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Security UPDATE--Security Through Obscurity--June 1, 2005

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Converting a Microsoft Access Application to Oracle HTML DB

Anti-Spam product not working? What more companies are switching to... and why.


1. In Focus: Security Through Obscurity

2. Security News and Features

- Recent Security Vulnerabilities

- How Hotmail Filters Junk Mail

- Netcraft's New Anti-Phishing Tools

- IIS 6.0 Enhancements in Windows 2003 SP1

3. Security Toolkit

- Security Matters Blog


- Security Forum

4. New and Improved

- Detect and Stop Network Intrusions


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==== 1. In Focus: Security Through Obscurity ====

by Mark Joseph Edwards, News Editor, mark at ntsecurity / net

Suddenly, I realized that if there's no such thing as security through obscurity (as some people claim), then maybe there's no such thing as strong security at all. This thought was brought on by reading an entry by George Ou in his blog at ZDNet. Ou writes about what he considers to be "the six dumbest ways to secure a wireless LAN." Although I agree with Ou that the items he lists don't offer much in the way of security, I think he's wrong that using the cited methods is dumb.

First on Ou's list of dumb wireless security measures is MAC address filtering. His reasoning is that anybody with a sniffer can grab MAC addresses, therefore filtering connectivity to a wireless Access Point (AP) based on MAC addresses is useless. Second on the list is hiding Service Set Identifiers (SSIDs). Ou states that there are five ways that SSIDs are transmitted, only one of which can be shut off through simple configuration settings. The other ways can't be shut off, thus there's no such thing as hiding an SSID. Third on the list is Lightweight Extensible Authentication Protocol (LEAP) authentication. Ou thinks that LEAP is useless because it requires the use of strong passwords to be effective and it's impossible for humans to manage strong passwords. Also, LEAP is a proprietary Cisco Systems protocol.

Next on the list is disabling DHCP. Ou's idea here is that anybody with a sniffer can determine what addresses are in use and manually assign themselves an address from the same network block. Fifth on the list is antenna placement. Some people recommend placing antennas in the center of a building and running APs at minimum power to limit their wireless network's reach. This doesn't work because hackers use strong antennas. Last on the list is the use of 802.11a or Bluetooth, neither of which actually offers added security.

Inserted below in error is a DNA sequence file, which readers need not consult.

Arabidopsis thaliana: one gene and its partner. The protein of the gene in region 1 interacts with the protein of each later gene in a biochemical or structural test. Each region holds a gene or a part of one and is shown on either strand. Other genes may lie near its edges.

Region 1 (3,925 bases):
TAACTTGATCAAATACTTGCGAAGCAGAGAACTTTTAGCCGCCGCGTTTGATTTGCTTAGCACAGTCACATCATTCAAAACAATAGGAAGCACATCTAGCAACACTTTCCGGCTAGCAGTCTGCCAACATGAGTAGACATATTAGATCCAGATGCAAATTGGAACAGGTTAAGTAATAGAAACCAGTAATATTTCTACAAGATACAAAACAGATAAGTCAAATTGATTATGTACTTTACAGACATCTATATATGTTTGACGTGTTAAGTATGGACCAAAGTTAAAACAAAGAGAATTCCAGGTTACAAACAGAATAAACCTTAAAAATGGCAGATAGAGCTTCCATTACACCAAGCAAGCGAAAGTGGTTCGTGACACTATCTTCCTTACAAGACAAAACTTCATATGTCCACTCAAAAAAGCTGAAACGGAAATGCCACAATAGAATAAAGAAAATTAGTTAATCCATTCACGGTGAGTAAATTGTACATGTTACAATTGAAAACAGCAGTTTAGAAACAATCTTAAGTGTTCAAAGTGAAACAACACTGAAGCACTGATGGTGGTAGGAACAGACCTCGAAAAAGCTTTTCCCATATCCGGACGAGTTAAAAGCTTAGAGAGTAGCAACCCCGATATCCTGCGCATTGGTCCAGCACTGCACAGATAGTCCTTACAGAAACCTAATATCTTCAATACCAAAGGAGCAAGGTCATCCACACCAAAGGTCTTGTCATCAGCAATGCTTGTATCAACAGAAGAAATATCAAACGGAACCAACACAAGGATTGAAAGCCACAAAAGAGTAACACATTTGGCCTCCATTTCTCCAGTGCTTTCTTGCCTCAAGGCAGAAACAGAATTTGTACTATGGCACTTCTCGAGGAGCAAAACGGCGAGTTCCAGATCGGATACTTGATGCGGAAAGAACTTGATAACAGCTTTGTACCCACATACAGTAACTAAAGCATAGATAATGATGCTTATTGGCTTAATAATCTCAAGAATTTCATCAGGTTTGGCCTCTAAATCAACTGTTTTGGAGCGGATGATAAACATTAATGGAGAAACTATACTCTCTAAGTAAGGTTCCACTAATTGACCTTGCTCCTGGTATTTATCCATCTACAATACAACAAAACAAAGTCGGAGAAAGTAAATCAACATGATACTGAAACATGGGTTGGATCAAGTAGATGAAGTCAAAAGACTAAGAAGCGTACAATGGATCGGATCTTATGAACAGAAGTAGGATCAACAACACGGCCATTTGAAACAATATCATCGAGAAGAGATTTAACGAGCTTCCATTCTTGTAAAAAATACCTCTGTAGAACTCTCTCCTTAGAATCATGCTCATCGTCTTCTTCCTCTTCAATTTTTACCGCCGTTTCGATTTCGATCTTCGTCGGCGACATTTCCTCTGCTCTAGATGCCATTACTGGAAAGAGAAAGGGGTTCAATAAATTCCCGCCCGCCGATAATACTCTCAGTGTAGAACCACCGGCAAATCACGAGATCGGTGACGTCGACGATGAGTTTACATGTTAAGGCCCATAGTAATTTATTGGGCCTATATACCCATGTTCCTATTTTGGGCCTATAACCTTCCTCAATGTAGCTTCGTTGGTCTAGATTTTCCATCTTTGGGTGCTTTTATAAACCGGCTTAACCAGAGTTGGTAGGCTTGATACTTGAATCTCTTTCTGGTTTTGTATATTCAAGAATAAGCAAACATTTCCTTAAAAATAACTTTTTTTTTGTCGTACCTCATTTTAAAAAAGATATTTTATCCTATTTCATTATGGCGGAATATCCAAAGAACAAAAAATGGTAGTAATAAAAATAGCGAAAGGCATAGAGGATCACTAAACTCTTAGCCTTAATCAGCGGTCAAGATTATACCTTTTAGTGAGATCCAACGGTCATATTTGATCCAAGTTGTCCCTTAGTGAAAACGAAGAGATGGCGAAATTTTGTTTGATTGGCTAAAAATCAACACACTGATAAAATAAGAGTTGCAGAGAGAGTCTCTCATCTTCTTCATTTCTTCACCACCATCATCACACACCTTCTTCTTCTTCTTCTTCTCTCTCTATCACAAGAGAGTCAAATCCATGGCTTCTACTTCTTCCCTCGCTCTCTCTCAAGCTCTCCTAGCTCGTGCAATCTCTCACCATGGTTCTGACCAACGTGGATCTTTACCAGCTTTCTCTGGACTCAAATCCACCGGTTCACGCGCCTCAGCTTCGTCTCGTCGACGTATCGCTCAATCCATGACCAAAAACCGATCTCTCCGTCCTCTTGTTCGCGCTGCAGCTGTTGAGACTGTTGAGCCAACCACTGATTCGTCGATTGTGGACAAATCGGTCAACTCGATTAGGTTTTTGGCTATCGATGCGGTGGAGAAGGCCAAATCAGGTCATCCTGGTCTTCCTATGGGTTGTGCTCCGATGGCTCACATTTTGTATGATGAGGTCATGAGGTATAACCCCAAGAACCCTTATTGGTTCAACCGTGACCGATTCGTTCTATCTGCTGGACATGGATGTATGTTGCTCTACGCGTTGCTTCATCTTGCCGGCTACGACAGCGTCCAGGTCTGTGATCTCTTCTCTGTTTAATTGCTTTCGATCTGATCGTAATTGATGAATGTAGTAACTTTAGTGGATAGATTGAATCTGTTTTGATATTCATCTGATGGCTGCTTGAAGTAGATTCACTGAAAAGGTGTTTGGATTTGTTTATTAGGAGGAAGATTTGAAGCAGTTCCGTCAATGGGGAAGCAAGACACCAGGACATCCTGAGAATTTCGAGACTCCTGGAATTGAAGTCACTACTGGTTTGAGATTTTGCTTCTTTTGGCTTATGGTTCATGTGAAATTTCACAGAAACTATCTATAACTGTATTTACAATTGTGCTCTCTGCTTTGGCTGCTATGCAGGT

A basic tenet of information security is that no security mechanism is 100 percent effective. Another alleged tenet is that there is no security through obscurity. The first tenet might be true, but the second must be false because it seems to me that all forms of security are forms of obscurity with varying degrees of effectiveness. Here's a proof: Any form of strong encryption is extremely hard to crack, but somebody with enough time and computing power can eventually break even the strongest encryption. Strong encryption provides a barrier that significantly narrows the field of potential intruders but doesn't eliminate all possible intrusion. Therefore, strong encryption is a form of obscurity, and it certainly provides a good measure of security.

By obscuring a wireless network as much as possible, you can prevent a significant number of intrusions because some potential intruders will lack the resources needed to get past the obstacles. So even the most trivial measures, such as not broadcasting SSIDs, will in fact prevent some intruders from gaining access to a wireless network.